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[Comments] (7) Star Trek Nerd: Look away if you can. This entry's more geeky than the Baroque Cycle one I posted a couple days ago. That at least had news value. This is just stuff that crystalized in my head recently.

The first Star Trek I ever saw was the original series' "Court Martial". I was maybe 8 or 9 and I saw it in grainy black-and-white at my grandparents' ranch. Recently it was on the TiVo so I gave it another watch.

It was not that great (I think that most of TOS, when taken on its own terms rather than vs. what else there was at the time, is not that great), but I was amazed at the new meaning it gave to one of the best Next Generation episodes, "Measure of a Man".

There's a good case, which I will now make, that the TNG episode was consciously structured in homage to the original series episode. The basic plots are the same: one of the major characters gets put on trial and a friend of his must do the prosecution. There are also stylistic commonalities. Each episode has a guest star playing an old flame of the captain. There's a moment in "Measure of a Man" where the defense has the computer read out all of Data's commendations and medals. It turns out that's a reference to a scene in "Court Martial" where the computer reads out Kirk's service record.

It was the second season of TNG, when they still did this kind of nod to TOS. But "Measure of a Man" is vastly superior to "Court Martial" as a piece of drama. In "Court Martial" Kirk is on trial because Starfleet thinks he killed one of his crew through negligence. Not a bad premise, but not noticably science-fictional. In "Measure of a Man" Starfleet decides that they own one of their officers, and he has to sue to prove otherwise. Just on the level of the premise, it's more interesting.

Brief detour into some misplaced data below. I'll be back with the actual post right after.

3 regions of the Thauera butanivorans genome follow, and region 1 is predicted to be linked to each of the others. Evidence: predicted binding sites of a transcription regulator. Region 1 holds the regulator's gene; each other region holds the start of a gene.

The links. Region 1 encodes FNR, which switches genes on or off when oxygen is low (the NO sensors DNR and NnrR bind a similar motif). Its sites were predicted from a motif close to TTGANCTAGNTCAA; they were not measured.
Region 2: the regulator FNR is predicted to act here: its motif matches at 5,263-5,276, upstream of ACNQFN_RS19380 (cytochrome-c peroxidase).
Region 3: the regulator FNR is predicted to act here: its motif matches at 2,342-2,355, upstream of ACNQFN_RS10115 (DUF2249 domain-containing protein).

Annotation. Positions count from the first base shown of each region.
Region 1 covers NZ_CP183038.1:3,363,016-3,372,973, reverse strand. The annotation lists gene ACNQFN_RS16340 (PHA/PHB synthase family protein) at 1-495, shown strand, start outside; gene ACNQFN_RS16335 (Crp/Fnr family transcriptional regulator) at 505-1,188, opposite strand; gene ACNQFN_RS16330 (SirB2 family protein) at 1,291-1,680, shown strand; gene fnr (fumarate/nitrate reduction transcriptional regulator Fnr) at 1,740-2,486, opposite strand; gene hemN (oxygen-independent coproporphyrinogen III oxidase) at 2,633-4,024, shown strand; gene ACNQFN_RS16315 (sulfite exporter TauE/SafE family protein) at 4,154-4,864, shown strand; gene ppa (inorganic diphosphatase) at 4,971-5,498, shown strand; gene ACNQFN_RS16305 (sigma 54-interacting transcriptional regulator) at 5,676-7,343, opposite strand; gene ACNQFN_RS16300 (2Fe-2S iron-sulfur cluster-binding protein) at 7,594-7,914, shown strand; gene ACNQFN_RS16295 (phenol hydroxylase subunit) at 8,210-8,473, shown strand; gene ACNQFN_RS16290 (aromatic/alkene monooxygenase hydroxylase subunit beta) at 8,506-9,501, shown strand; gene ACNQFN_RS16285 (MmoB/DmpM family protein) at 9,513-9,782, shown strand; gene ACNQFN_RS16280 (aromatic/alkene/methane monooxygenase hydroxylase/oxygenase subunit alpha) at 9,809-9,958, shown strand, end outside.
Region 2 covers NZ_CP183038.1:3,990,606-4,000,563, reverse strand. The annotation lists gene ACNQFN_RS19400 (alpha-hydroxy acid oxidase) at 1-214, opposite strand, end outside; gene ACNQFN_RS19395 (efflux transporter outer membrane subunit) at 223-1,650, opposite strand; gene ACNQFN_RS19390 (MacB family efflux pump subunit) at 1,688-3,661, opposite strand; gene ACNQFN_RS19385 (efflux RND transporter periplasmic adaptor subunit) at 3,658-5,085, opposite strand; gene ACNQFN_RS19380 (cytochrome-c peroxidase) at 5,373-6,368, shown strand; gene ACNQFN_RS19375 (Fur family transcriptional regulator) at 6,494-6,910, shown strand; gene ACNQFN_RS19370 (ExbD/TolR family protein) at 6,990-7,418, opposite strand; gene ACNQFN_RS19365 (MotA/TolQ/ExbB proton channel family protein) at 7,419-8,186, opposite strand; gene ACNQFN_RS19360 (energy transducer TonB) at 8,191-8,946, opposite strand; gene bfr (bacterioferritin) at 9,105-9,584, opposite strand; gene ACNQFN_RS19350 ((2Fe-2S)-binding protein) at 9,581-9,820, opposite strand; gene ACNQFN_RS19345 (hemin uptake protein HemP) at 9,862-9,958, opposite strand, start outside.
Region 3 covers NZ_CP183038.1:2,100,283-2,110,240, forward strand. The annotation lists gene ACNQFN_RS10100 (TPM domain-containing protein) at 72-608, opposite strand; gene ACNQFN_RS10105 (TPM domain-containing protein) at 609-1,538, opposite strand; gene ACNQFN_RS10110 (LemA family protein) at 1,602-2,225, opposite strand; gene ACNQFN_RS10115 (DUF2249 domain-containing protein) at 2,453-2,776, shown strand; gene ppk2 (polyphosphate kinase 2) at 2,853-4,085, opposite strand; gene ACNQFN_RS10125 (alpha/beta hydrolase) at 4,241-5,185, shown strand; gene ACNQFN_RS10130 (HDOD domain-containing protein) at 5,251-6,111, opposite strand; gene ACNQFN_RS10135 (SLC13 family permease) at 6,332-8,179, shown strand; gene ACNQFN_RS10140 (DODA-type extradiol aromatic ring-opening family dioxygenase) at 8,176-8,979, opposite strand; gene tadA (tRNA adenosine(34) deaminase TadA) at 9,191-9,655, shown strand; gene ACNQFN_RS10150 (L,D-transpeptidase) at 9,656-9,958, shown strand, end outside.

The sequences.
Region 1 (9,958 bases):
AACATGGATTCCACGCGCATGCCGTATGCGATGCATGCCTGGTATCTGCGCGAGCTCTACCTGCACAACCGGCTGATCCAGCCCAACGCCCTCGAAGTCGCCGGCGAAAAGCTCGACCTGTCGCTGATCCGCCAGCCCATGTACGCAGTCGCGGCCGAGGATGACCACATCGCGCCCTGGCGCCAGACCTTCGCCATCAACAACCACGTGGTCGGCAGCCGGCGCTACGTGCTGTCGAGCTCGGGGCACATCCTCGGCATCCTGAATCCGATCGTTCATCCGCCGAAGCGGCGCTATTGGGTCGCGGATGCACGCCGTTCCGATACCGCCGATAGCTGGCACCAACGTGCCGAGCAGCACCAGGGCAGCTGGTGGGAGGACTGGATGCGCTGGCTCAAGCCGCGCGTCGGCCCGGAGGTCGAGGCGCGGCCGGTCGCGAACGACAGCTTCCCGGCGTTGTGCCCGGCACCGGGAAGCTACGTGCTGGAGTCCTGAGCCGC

In "Court Martial" the prosecuting attorney just happens to be Kirk's old girlfriend, in one of the first examples of what quickly became a very tiresome Trek tradition of the guest star being somehow related to one of the regulars. Instant, yet unsatisfactory tension! On the other hand, in "Measure of a Man", one of Data's friends is compelled to prosecute him so the suit can even proceed. This is a lot more satisfying dramatically.

When the computer reads out Data's record it's a rhetorical device on the part of the defense, to create the impression that if he's not sentient he's really, really good at faking it. The corresponding scene with Kirk has the same form but serves no real purpose because we already know Kirk is a big hero, and as Data would say, that is not in dispute. You can be a galactic hero and still hit the wrong button on a horribly designed instrument panel and kill someone. In the TOS episode it's just the computer doing what it does whenever someone is sworn in.

That's the other thing. For a television show about humanity finding a better future in the stars, TOS is pretty paranoid and mistrustful of the machines people build to take them there. It's always the insane supercomputer or the malfunctioning space probe or, in this case, the computer whose records have been tampered with and can't be trusted. The centerpiece of "Court Martial" is Kirk's defense attorney, a card-carrying technophobe, giving a speech about how humanity (of whatever species) must always be the master of cold machinery lest we lose our own humanity (of whatever variety). This argument is the direct ancestor of the argument used against Data in "Measure of a Man": that because he's a piece of technology, he does not partake of humanity and must be owned and administered by it. "Measure of a Man" puts one of the underlying themes of TOS on trial and shows that it hasn't held up well.

I still think there are big philosophical problems with the defense in "Measure of a Man", but I won't go into them because I'm afraid if I do I'll create some sort of nerd singularity which will destroy this website. Best to leave well enough alone.


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